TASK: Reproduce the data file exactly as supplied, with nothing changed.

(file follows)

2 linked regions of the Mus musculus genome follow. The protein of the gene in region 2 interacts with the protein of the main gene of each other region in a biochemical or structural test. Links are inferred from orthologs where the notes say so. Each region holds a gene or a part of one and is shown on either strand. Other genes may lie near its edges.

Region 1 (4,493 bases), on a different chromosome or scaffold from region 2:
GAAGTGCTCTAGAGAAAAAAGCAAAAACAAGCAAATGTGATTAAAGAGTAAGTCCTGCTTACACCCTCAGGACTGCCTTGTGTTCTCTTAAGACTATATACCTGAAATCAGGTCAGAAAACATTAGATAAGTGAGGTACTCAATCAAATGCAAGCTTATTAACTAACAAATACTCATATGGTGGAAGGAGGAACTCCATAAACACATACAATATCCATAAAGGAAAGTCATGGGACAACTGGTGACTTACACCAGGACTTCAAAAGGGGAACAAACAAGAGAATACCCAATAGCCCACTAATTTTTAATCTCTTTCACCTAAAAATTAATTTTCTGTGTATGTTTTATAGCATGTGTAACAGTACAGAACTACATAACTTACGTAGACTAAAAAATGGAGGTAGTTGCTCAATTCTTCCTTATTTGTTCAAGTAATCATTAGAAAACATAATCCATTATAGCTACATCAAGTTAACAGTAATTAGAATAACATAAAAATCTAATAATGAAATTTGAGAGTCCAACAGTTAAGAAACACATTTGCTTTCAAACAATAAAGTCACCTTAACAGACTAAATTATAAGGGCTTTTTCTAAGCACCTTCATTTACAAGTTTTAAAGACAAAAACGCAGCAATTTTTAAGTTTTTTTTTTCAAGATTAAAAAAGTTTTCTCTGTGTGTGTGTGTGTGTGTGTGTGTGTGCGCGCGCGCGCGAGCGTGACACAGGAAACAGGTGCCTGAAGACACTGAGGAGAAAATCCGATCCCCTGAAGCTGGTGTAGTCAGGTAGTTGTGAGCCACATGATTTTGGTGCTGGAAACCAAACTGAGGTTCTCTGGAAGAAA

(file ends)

2 linked regions of the Mus musculus genome follow. The protein of the gene in region 2 interacts with the protein of the main gene of each other region in a biochemical or structural test. Links are inferred from orthologs where the notes say so. Each region holds a gene or a part of one and is shown on either strand. Other genes may lie near its edges.

Region 1 (4,493 bases), on a different chromosome or scaffold from region 2:
GAAGTGCTCTAGAGAAAAAAGCAAAAACAAGCAAATGTGATTAAAGAGTAAGTCCTGCTTACACCCTCAGGACTGCCTTGTGTTCTCTTAAGACTATATACCTGAAATCAGGTCAGAAAACATTAGATAAGTGAGGTACTCAATCAAATGCAAGCTTATTAACTAACAAATACTCATATGGTGGAAGGAGGAACTCCATAAACACATACAATATCCATAAAGGAAAGTCATGGGACAACTGGTGACTTACACCAGGACTTCAAAAGGGGAACAAACAAGAGAATACCCAATAGCCCACTAATTTTTAATCTCTTTCACCTAAAAATTAATTTTCTGTGTATGTTTTATAGCATGTGTAACAGTACAGAACTACATAACTTACGTAGACTAAAAAATGGAGGTAGTTGCTCAATTCTTCCTTATTTGTTCAAGTAATCATTAGAAAACATAATCCATTATAGCTACATCAAGTTAACAGTAATTAGAATAACATAAAAATCTAATAATGAAATTTGAGAGTCCAACAGTTAAGAAACACATTTGCTTTCAAACAATAAAGTCACCTTAACAGACTAAATTATAAGGGCTTTTTCTAAGCACCTTCATTTACAAGTTTTAAAGACAAAAACGCAGCAATTTTTAAGTTTTTTTTTTCAAGATTAAAAAAGTTTTCTCTGTGTGTGTGTGTGTGTGTGTGTGTGTGCGCGCGCGCGCGAGCGTGACACAGGAAACAGGTGCCTGAAGACACTGAGGAGAAAATCCGATCCCCTGAAGCTGGTGTAGTCAGGTAGTTGTGAGCCACATGATTTTGGTGCTGGAAACCAAACTGAGGTTCTCTGGAAGAAA